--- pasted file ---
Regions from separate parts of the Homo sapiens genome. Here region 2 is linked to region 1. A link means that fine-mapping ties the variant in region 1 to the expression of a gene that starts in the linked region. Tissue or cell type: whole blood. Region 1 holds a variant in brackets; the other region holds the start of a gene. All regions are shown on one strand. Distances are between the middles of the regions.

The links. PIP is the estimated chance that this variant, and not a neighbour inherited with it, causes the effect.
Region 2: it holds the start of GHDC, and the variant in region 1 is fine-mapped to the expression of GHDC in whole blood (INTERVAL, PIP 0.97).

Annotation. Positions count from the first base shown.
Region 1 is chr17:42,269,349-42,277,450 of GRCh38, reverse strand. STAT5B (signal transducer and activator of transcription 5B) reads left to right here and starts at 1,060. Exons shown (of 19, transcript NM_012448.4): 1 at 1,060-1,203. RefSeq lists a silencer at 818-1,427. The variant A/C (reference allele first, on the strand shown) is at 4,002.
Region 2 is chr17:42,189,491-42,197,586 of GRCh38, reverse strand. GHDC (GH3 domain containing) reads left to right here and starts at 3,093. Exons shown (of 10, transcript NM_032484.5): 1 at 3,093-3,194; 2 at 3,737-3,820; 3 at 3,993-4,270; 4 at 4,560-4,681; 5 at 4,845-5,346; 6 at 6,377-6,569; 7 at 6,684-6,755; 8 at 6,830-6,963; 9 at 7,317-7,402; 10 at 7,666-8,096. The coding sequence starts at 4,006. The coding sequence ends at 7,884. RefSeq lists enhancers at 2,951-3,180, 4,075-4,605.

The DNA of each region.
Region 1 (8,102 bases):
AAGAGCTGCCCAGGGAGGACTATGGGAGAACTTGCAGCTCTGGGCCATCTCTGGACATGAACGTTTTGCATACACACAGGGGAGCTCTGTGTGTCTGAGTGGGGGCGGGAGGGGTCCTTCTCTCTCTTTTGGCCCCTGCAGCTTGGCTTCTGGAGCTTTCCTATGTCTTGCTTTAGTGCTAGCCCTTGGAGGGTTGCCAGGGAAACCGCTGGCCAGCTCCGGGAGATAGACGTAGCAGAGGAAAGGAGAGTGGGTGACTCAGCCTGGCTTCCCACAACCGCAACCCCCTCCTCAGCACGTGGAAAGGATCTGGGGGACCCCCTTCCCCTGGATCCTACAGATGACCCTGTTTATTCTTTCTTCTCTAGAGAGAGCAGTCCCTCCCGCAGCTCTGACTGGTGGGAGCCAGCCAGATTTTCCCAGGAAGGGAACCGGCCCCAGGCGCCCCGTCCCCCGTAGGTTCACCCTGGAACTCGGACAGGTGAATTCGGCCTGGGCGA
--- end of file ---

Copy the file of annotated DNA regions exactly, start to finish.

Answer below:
Regions from separate parts of the Homo sapiens genome. Here region 2 is linked to region 1. A link means that fine-mapping ties the variant in region 1 to the expression of a gene that starts in the linked region. Tissue or cell type: whole blood. Region 1 holds a variant in brackets; the other region holds the start of a gene. All regions are shown on one strand. Distances are between the middles of the regions.

The links. PIP is the estimated chance that this variant, and not a neighbour inherited with it, causes the effect.
Region 2: it holds the start of GHDC, and the variant in region 1 is fine-mapped to the expression of GHDC in whole blood (INTERVAL, PIP 0.97).

Annotation. Positions count from the first base shown.
Region 1 is chr17:42,269,349-42,277,450 of GRCh38, reverse strand. STAT5B (signal transducer and activator of transcription 5B) reads left to right here and starts at 1,060. Exons shown (of 19, transcript NM_012448.4): 1 at 1,060-1,203. RefSeq lists a silencer at 818-1,427. The variant A/C (reference allele first, on the strand shown) is at 4,002.
Region 2 is chr17:42,189,491-42,197,586 of GRCh38, reverse strand. GHDC (GH3 domain containing) reads left to right here and starts at 3,093. Exons shown (of 10, transcript NM_032484.5): 1 at 3,093-3,194; 2 at 3,737-3,820; 3 at 3,993-4,270; 4 at 4,560-4,681; 5 at 4,845-5,346; 6 at 6,377-6,569; 7 at 6,684-6,755; 8 at 6,830-6,963; 9 at 7,317-7,402; 10 at 7,666-8,096. The coding sequence starts at 4,006. The coding sequence ends at 7,884. RefSeq lists enhancers at 2,951-3,180, 4,075-4,605.

The DNA of each region.
Region 1 (8,102 bases):
AAGAGCTGCCCAGGGAGGACTATGGGAGAACTTGCAGCTCTGGGCCATCTCTGGACATGAACGTTTTGCATACACACAGGGGAGCTCTGTGTGTCTGAGTGGGGGCGGGAGGGGTCCTTCTCTCTCTTTTGGCCCCTGCAGCTTGGCTTCTGGAGCTTTCCTATGTCTTGCTTTAGTGCTAGCCCTTGGAGGGTTGCCAGGGAAACCGCTGGCCAGCTCCGGGAGATAGACGTAGCAGAGGAAAGGAGAGTGGGTGACTCAGCCTGGCTTCCCACAACCGCAACCCCCTCCTCAGCACGTGGAAAGGATCTGGGGGACCCCCTTCCCCTGGATCCTACAGATGACCCTGTTTATTCTTTCTTCTCTAGAGAGAGCAGTCCCTCCCGCAGCTCTGACTGGTGGGAGCCAGCCAGATTTTCCCAGGAAGGGAACCGGCCCCAGGCGCCCCGTCCCCCGTAGGTTCACCCTGGAACTCGGACAGGTGAATTCGGCCTGGGCGA